“Actually, it turns out to be beautifully accurate when you once make the plunge and compel yourself to open your eyes in the limpid depths under its confused surface.”
The Mud Bog refers to a specific event, not existential or moral torpor. For the uninitiated, Mud Bogs are a kind of spectator sport, where an audience gathers to watch vehicles of discrete builds slog through a large viscid morass, flinging shit colored mud wherever they drive, and denuding the ground so that what remains resembles the bare and etiolated earth of an abandoned strip mine. But on a different scale.
It’s a sport with many varied Appalachian and West Virginian traditions contained within in it, but probably the most important one, as I see it, is the tradition of a complex relationship between the people that live here and the environment they inhabit. A sociocultural disposition alternating between hostility towards the impassive dismissal of life wrought on Appalachians by their natural surroundings or by the exigencies of their working lives, and the need or desire to extract their livelihood from the land. The mud bog seems to channel unabashed contempt, or at least vague indifference to the land, while at the same time celebrating rural life. Rurality, as such, in opposition to urbanity, but also in opposition to, or dominion over, the vagaries of the natural world.
The park board has been in open and vitriolic dispute about the proposed continuation of the Mud Bog, and why not? It fits squarely outside of, and squarely within, two competing visions of the future of the park. One, is typified by sedate activity, and mostly family oriented events, the other, is amenable to the open din of a modified truck slamming into dirt and disgorging that dirt in every direction as it toils onward, also, probably people drinking, carousing, & c. I find myself agreeing with both sides for various reasons.
I think this is where it would be helpful to explain how I’ve come to see my goals for the park. There are essentially two main goals for the park. One, the explicit reason I am here, is to facilitate the edification of the Dark Skies aspect of the Calhoun County Park, to help in any way with its eventual establishment, through grant seeking, brochures and whatever else. An unstated aspect of this goal and that of MOVRC and its partners, is that it seeks to attract wealthy tourists to the park for purposes of redistributing their wealth to the actual residents of the county. The other goal I have is to augment in any way possible, the perception of the park as a place for people to congregate, through: farmer’s markets, gun shows, old time shows, fairs, etc, so that the the people living here come to view the park as a resource, their resource. And so this is why I’m torn on the issue of the Mud Bog, though I don’t take part in the park board’s discussion over it, I feel that either way, it’s a loss either for the park or for the community at large.
The point of talking about the Mud Bog is that it facilely illustrates the difficulties rural towns face when confronting competing needs and interests, specifically, environmental issues versus the needs of a community. To think of it this way, it’s important to understand the role that the Mud Bog plays in bringing people together where otherwise they wouldn’t. It’s one of the few activities left to rural communities which can largely be funded and participated in, usually, in some degree of proximity and with little monetary dislodgment. The issue is that unless the land is reclaimed afterwards, it will eventually ablate the surrounding ecosystem, eroding the banks of hills, eradicating grass, becoming generally uninhabitable for anything or anyone else. If the event were judged solely upon the material costs as opposed to financial benefit , it would be a no brainer: the event itself operates at a financial loss for the park as well as a material and environmental loss, so it doesn’t make much sense for it to continue; however, if the non material, non quantifiable benefits are examined: being one of a hand full of activities likely to attract people in large numbers or the importance of shared, communal experiences, especially, in our supremely individually atomized modernity, then, I believe, its value to the park and to the community is more difficult to ascertain.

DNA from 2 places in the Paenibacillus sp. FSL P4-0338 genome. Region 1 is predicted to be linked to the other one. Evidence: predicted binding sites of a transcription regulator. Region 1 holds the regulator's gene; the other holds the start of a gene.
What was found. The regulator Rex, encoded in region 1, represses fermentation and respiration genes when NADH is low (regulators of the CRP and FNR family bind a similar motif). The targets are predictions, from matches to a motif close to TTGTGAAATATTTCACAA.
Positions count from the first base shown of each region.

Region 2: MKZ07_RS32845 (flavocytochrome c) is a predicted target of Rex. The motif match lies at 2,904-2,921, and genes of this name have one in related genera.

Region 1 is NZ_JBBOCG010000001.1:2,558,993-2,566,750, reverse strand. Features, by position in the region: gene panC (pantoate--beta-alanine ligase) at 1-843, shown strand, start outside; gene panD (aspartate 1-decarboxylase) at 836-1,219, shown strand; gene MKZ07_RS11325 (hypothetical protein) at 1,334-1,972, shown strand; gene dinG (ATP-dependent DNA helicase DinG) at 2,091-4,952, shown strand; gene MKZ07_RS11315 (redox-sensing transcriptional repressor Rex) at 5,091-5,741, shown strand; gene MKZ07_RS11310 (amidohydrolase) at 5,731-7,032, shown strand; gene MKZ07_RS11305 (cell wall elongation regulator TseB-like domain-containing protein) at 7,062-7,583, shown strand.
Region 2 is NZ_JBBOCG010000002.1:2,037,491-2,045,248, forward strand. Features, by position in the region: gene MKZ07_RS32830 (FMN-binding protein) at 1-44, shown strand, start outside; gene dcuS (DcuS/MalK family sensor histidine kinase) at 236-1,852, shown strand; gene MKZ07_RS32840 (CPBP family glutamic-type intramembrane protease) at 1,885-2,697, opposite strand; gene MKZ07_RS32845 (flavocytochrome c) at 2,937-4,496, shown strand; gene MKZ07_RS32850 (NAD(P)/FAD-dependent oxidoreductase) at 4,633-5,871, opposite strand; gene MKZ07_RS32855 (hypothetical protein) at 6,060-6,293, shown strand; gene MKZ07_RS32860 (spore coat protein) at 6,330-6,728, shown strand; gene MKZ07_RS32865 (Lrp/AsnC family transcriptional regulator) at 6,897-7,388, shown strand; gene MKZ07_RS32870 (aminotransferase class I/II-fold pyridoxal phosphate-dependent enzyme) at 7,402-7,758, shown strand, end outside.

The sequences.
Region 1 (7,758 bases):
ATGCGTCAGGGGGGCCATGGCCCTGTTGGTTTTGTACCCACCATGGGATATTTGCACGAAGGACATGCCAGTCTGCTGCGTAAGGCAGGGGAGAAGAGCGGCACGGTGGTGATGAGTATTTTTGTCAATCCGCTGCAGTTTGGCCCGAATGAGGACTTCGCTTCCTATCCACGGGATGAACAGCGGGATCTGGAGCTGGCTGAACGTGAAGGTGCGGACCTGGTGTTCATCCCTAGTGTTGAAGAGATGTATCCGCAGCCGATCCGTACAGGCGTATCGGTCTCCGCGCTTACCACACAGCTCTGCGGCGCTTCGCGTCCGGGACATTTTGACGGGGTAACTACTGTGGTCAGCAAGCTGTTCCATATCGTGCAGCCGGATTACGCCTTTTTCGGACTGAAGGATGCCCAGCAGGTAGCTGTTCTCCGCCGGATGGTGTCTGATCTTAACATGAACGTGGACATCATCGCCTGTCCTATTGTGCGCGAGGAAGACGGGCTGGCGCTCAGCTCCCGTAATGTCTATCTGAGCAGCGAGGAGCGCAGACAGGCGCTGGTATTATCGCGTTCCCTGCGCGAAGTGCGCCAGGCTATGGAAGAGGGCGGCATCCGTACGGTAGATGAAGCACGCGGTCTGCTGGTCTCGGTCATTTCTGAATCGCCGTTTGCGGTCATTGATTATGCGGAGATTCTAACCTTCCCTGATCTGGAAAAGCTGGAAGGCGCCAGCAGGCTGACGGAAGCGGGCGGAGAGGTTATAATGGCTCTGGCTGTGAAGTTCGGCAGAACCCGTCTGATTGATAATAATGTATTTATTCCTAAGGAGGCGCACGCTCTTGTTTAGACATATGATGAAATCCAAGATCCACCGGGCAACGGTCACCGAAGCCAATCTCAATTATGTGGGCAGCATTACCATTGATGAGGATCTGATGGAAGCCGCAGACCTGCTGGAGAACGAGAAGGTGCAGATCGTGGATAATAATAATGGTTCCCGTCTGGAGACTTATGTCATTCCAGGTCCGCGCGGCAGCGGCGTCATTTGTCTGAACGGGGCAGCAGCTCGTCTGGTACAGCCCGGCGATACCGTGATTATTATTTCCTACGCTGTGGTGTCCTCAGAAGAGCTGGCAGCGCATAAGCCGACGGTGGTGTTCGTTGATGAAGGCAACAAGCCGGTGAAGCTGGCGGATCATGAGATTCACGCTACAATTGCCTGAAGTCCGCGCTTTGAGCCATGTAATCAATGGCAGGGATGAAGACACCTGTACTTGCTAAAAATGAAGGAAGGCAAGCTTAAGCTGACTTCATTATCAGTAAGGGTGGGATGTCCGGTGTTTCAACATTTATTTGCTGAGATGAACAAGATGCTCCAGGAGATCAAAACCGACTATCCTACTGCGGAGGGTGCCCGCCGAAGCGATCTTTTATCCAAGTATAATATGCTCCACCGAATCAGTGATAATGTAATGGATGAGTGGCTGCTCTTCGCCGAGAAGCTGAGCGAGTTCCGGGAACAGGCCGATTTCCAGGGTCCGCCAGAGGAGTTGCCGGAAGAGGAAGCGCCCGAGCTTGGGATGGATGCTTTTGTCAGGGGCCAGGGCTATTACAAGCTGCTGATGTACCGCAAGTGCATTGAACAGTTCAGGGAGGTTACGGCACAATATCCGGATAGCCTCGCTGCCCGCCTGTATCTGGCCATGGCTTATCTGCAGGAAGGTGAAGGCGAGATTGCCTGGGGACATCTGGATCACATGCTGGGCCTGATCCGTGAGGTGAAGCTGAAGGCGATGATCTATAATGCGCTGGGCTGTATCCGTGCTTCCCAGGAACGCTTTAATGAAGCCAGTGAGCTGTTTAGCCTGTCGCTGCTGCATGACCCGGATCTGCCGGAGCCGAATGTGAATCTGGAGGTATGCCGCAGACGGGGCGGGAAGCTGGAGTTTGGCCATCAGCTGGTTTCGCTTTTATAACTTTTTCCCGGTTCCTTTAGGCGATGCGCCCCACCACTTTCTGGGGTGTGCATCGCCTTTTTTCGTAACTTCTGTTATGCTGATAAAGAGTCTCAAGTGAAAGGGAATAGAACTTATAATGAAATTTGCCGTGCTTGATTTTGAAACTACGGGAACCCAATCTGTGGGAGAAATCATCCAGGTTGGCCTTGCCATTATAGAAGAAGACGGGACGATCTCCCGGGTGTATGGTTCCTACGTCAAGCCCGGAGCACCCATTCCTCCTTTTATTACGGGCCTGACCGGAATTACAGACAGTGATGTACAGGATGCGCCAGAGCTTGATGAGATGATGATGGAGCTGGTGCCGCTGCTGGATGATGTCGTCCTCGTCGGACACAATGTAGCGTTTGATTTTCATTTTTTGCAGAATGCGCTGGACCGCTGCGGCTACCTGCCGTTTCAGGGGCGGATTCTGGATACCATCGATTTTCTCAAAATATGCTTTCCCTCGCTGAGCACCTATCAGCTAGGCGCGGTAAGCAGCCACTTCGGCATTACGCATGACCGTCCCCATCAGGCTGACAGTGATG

You can extrapolate a lot about the divisions in rural life when money, work, and young people have abandoned or retreated from it. A lack of access to these resources does not always encourage people to band together, and here, more often than not, it seems, these issues over ostensibly petty disagreements foster an atmosphere of contempt, resentment, and disaffection from the community at large. This has larger implications for political changes, if there were any on the horizon, in that, small towns and communities are often prone to petty squabbling, repression and revanchist tendencies, which is the frustrating truth about rural America and small scale communities, at least, experientially: that life in them, often portrayed as being less complicated, more mundane and straightforward, is often more complicated, more divisive and potentially more acerbic. In cities or large towns, the anonymity and solitude afford less day to day conflict and less interest in who does what with what resources.